Interchanges in plans for I-70

On- and off-ramps for widening will be discussed.
Thursday, March 18, 2004 | 12:00 a.m. CST; updated 12:22 p.m. CDT, Thursday, July 3, 2008

Columbia’s Interstate 70 interchanges will change dramatically if and when the highway is widened to eight lanes through the city, but exactly how remains to be seen.

That’s why the Improve I-70 Advisory Group will meet at 4 p.m. today to review alternatives for reworking each interchange, both to accommodate the widening and to improve future traffic flow.

The members hope to decide on the best approach for each interchange and then have consultant CH2M Hill meld those selections into a single, comprehensive “preferred alternative” for widening the highway.

The advisory group has met since 2002 to review alternatives for improving the interstate through Columbia in conjunction with a plan to widen and improve the interstate across Missouri. That plan, which carries an estimated price tag of $3 billion, remains years away and lacks any source of funding.

After holding several public hearings, the group decided against a bypass and in favor of widening the highway through Columbia.

The advisory group has now turned its attention to the interchanges. Alternatives for every intersection in town, for a couple of new ones and for interchanges east and west of Columbia will be presented. The options vary in many respects, including the number of traffic lights proposed and the alignment of ramps and frontage roads.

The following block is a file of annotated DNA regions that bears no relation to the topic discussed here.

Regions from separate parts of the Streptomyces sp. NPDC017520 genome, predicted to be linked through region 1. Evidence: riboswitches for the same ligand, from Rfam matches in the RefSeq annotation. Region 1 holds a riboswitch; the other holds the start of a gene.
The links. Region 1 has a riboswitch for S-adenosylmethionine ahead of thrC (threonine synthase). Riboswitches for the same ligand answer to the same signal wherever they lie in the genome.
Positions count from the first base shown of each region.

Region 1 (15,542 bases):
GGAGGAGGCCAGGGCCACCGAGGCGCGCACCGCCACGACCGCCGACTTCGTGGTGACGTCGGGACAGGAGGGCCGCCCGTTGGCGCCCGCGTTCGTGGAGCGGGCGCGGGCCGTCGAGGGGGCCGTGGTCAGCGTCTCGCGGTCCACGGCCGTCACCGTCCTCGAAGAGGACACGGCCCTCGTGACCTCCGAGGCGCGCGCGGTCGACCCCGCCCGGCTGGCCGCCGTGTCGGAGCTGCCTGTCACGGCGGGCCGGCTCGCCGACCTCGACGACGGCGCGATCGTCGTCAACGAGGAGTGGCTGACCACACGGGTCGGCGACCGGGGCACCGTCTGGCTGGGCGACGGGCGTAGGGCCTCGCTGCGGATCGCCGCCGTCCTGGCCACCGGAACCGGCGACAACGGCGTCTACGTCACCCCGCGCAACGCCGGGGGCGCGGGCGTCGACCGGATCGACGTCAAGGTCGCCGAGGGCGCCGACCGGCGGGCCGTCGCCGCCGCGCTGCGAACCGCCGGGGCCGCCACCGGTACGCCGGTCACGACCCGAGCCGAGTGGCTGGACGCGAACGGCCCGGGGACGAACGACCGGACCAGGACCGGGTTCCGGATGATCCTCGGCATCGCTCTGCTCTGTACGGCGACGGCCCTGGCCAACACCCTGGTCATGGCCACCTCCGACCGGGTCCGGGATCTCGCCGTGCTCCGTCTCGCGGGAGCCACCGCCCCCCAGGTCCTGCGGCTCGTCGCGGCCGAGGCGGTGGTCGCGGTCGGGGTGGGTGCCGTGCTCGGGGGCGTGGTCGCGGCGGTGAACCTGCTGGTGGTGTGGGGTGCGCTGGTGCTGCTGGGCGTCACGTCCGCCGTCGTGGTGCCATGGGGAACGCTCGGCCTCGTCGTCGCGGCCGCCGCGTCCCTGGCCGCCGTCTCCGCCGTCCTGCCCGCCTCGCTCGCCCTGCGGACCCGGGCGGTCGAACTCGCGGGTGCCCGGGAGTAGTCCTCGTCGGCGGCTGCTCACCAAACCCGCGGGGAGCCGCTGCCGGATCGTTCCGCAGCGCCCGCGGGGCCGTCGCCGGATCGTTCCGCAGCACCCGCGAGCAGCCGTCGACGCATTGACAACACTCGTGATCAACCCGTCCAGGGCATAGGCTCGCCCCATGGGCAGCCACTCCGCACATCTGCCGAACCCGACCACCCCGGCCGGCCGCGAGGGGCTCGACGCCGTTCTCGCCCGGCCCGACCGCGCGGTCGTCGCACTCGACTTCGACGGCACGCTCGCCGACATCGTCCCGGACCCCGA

Perhaps most challenging for engineers is how to safely accommodate a wider interstate and accompanying traffic in an area known as “the triplets,” or the I-70 interchanges at Providence Road, Range Line Street and Business Loop 70.

Two proposals for “the triplets” will be presented this afternoon. One calls for drivers to access the highway using ramps connected to Business Loop 70 or Vandiver Drive. The other calls for access from frontage roads. Although the ramps would provide safer and faster access, they cannot be accessed from surrounding areas, according to CH2M Hill. Although the frontage roads provide better access to homes and businesses, they are less safe and slow traffic.

Buddy Desai, project manager for CH2M Hill, cautioned that even the plan selected today will be tentative. He said engineers hope to have a final plan by early 2005.

Meanwhile, the Columbia Area Transportation Study Organization is keeping a close eye on the developing plan for I-70 and trying to develop strategies for extending and connecting city streets to the improved highway. CATSO’s Technical Committee on Wednesday reviewed a report mentioning several potential road projects that could accompany a wider interstate, including extensions of Fairview Road and Scott Boulevard on the west side and of Ballenger Lane on the east.

CATSO hopes to review the I-70 advisory team’s preferred alternative in late May and to hold its own public hearing in August, according to a May 7 memo from the I-70 group.

Missourian reporter Arthur Wedler contributed to this report.

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